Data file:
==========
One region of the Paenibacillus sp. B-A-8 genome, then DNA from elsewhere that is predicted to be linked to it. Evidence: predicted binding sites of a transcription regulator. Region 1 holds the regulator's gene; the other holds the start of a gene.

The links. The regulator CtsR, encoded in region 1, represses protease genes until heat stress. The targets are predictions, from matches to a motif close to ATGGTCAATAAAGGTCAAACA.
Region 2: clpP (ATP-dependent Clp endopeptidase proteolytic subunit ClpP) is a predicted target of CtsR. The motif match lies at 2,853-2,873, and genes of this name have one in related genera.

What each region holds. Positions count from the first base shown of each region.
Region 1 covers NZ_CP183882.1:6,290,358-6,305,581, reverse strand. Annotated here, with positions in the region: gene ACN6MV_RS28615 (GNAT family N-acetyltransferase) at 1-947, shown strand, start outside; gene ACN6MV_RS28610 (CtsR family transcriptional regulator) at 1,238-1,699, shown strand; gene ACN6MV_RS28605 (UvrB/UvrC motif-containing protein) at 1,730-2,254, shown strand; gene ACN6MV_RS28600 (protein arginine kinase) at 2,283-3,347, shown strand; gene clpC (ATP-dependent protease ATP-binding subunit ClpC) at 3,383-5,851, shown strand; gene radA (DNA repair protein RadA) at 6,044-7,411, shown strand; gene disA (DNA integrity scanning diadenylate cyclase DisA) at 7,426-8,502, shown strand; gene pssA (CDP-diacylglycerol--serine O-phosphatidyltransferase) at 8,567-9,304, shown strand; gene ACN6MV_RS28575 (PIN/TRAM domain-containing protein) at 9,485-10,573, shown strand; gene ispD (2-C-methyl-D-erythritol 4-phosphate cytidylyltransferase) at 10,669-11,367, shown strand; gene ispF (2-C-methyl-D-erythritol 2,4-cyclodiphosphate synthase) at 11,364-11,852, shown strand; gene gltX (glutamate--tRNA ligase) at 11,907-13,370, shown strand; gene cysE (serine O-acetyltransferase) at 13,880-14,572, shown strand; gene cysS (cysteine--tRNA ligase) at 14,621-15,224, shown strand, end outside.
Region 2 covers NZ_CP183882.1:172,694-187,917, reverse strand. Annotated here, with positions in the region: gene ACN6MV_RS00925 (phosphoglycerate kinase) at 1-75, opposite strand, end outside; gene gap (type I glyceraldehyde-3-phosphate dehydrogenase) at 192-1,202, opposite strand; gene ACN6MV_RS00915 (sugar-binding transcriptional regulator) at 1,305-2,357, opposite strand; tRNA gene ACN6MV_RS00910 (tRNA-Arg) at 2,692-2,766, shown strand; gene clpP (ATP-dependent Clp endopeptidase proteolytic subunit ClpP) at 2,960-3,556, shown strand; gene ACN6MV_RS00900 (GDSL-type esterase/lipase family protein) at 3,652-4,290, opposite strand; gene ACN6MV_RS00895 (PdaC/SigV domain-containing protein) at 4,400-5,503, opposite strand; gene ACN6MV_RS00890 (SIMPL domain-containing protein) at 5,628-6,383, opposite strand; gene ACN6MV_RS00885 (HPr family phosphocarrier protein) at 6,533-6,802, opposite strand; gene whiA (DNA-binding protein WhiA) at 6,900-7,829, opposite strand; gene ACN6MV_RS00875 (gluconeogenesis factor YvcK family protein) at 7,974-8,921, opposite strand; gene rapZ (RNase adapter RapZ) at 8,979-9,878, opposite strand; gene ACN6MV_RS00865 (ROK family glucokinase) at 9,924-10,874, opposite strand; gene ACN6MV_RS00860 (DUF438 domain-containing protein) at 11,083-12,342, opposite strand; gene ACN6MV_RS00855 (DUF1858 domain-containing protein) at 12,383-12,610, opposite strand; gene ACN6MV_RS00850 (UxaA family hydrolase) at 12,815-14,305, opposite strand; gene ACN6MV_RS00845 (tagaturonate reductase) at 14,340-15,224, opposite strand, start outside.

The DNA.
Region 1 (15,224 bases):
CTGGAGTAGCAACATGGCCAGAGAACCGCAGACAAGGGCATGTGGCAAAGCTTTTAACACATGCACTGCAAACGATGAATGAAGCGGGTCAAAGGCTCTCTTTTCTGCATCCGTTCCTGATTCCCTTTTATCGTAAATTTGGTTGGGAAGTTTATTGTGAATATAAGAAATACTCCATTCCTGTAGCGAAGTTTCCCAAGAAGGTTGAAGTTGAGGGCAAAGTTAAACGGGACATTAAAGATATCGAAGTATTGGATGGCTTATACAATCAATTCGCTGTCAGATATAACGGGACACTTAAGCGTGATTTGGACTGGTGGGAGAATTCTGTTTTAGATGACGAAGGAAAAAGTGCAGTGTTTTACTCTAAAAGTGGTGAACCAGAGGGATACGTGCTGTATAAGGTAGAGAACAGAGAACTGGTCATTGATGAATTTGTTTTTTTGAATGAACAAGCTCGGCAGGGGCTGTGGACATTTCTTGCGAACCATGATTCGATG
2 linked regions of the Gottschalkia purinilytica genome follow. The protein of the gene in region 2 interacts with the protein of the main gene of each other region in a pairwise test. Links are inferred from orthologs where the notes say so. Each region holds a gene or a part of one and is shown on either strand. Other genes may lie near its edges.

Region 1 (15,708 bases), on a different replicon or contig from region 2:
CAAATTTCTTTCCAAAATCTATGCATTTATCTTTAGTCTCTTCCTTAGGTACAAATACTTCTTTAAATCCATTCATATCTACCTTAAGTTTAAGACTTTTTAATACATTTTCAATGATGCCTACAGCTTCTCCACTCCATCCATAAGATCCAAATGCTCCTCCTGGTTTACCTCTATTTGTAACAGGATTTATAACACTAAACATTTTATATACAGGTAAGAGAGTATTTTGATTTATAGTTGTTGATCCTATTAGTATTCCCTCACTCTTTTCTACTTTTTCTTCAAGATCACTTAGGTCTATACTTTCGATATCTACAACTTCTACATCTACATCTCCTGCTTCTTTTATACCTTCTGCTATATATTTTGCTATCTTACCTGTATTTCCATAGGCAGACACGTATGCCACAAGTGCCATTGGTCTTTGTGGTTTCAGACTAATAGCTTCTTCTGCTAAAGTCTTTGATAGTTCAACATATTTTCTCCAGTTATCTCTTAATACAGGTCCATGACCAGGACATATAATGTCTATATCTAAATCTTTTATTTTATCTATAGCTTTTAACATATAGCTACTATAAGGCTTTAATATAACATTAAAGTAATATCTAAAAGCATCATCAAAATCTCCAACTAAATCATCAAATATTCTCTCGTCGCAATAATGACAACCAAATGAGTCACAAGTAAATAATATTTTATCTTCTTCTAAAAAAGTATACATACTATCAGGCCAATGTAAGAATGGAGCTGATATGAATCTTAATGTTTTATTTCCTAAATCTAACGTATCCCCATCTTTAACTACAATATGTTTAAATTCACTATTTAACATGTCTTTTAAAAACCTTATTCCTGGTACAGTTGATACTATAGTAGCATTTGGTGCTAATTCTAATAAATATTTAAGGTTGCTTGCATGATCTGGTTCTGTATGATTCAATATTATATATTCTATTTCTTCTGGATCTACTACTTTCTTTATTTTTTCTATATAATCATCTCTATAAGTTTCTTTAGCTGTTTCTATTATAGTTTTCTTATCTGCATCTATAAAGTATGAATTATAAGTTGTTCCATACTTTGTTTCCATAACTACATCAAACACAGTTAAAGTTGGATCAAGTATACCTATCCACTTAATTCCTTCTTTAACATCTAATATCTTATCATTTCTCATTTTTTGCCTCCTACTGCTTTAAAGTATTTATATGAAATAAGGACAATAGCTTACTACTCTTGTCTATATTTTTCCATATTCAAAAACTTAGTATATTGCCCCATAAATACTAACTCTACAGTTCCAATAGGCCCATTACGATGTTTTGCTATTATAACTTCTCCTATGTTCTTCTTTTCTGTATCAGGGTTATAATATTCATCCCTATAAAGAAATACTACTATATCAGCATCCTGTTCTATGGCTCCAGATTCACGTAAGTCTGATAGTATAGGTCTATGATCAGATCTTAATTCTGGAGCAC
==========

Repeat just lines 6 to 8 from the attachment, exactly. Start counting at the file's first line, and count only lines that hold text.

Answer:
Region 2 covers NZ_CP183882.1:172,694-187,917, reverse strand. Annotated here, with positions in the region: gene ACN6MV_RS00925 (phosphoglycerate kinase) at 1-75, opposite strand, end outside; gene gap (type I glyceraldehyde-3-phosphate dehydrogenase) at 192-1,202, opposite strand; gene ACN6MV_RS00915 (sugar-binding transcriptional regulator) at 1,305-2,357, opposite strand; tRNA gene ACN6MV_RS00910 (tRNA-Arg) at 2,692-2,766, shown strand; gene clpP (ATP-dependent Clp endopeptidase proteolytic subunit ClpP) at 2,960-3,556, shown strand; gene ACN6MV_RS00900 (GDSL-type esterase/lipase family protein) at 3,652-4,290, opposite strand; gene ACN6MV_RS00895 (PdaC/SigV domain-containing protein) at 4,400-5,503, opposite strand; gene ACN6MV_RS00890 (SIMPL domain-containing protein) at 5,628-6,383, opposite strand; gene ACN6MV_RS00885 (HPr family phosphocarrier protein) at 6,533-6,802, opposite strand; gene whiA (DNA-binding protein WhiA) at 6,900-7,829, opposite strand; gene ACN6MV_RS00875 (gluconeogenesis factor YvcK family protein) at 7,974-8,921, opposite strand; gene rapZ (RNase adapter RapZ) at 8,979-9,878, opposite strand; gene ACN6MV_RS00865 (ROK family glucokinase) at 9,924-10,874, opposite strand; gene ACN6MV_RS00860 (DUF438 domain-containing protein) at 11,083-12,342, opposite strand; gene ACN6MV_RS00855 (DUF1858 domain-containing protein) at 12,383-12,610, opposite strand; gene ACN6MV_RS00850 (UxaA family hydrolase) at 12,815-14,305, opposite strand; gene ACN6MV_RS00845 (tagaturonate reductase) at 14,340-15,224, opposite strand, start outside.

The DNA.
Region 1 (15,224 bases):